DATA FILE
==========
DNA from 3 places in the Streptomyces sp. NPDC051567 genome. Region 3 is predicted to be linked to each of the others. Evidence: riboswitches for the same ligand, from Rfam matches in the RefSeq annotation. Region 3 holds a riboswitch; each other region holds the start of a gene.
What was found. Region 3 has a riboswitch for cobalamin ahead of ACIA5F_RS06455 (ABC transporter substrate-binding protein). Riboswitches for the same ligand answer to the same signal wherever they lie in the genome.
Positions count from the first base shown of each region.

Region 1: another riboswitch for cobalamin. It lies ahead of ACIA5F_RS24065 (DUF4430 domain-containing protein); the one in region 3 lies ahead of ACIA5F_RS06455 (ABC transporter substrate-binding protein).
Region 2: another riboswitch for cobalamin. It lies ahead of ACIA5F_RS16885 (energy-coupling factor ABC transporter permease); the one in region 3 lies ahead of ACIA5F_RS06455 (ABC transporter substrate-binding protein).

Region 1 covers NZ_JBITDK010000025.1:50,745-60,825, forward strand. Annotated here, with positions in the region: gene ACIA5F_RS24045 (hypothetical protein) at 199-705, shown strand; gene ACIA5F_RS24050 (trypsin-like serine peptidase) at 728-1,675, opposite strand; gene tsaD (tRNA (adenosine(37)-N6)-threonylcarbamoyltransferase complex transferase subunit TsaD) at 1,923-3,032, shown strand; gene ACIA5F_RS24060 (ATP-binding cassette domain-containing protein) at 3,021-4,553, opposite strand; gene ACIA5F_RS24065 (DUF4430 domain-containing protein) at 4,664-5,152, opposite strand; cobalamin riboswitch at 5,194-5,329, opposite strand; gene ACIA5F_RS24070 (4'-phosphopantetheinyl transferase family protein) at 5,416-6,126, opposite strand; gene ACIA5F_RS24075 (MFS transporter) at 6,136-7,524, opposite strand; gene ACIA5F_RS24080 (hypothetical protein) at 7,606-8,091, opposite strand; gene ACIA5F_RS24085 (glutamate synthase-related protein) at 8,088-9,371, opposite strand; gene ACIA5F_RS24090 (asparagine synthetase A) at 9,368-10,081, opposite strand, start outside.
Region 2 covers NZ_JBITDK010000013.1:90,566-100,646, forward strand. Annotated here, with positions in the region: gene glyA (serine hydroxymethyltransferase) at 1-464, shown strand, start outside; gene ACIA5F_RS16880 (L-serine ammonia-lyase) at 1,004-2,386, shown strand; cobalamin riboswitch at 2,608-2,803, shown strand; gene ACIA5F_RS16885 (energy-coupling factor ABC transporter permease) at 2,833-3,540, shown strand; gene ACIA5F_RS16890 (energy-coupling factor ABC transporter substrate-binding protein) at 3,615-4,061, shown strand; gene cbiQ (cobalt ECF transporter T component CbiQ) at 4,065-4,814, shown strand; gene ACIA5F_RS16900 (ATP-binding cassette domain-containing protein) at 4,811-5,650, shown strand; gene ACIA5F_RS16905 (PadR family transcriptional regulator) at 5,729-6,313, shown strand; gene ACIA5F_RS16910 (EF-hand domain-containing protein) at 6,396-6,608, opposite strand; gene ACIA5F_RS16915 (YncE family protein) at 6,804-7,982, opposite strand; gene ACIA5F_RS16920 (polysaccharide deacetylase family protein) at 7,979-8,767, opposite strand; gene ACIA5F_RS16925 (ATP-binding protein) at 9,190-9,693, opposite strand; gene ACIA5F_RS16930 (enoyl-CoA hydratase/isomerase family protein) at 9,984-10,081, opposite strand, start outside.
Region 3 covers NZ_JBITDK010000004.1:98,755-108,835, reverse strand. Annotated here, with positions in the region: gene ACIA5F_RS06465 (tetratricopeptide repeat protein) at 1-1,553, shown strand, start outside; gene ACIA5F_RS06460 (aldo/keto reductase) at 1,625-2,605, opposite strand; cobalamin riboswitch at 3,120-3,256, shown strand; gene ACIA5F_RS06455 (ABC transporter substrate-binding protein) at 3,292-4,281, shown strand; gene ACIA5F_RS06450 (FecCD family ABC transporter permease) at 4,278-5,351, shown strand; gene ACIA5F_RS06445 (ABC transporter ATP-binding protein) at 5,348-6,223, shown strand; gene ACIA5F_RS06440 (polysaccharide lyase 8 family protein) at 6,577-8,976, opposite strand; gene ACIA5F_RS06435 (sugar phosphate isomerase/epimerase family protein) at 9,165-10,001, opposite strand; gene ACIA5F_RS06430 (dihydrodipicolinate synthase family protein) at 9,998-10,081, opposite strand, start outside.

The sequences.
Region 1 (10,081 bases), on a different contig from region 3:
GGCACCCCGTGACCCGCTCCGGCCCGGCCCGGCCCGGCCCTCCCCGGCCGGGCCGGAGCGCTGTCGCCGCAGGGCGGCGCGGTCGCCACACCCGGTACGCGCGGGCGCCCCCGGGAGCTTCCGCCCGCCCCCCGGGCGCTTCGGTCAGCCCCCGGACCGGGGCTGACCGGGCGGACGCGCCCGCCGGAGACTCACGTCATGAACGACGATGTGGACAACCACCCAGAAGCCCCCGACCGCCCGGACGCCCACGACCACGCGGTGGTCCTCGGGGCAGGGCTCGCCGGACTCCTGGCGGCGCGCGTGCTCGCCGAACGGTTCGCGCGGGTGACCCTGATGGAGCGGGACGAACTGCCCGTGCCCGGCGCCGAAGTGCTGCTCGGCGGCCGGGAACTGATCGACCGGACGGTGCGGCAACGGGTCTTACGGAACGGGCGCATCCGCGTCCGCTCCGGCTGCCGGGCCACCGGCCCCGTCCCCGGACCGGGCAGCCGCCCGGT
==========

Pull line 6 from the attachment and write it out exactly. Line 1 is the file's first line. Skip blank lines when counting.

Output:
Region 1 covers NZ_JBITDK010000025.1:50,745-60,825, forward strand. Annotated here, with positions in the region: gene ACIA5F_RS24045 (hypothetical protein) at 199-705, shown strand; gene ACIA5F_RS24050 (trypsin-like serine peptidase) at 728-1,675, opposite strand; gene tsaD (tRNA (adenosine(37)-N6)-threonylcarbamoyltransferase complex transferase subunit TsaD) at 1,923-3,032, shown strand; gene ACIA5F_RS24060 (ATP-binding cassette domain-containing protein) at 3,021-4,553, opposite strand; gene ACIA5F_RS24065 (DUF4430 domain-containing protein) at 4,664-5,152, opposite strand; cobalamin riboswitch at 5,194-5,329, opposite strand; gene ACIA5F_RS24070 (4'-phosphopantetheinyl transferase family protein) at 5,416-6,126, opposite strand; gene ACIA5F_RS24075 (MFS transporter) at 6,136-7,524, opposite strand; gene ACIA5F_RS24080 (hypothetical protein) at 7,606-8,091, opposite strand; gene ACIA5F_RS24085 (glutamate synthase-related protein) at 8,088-9,371, opposite strand; gene ACIA5F_RS24090 (asparagine synthetase A) at 9,368-10,081, opposite strand, start outside.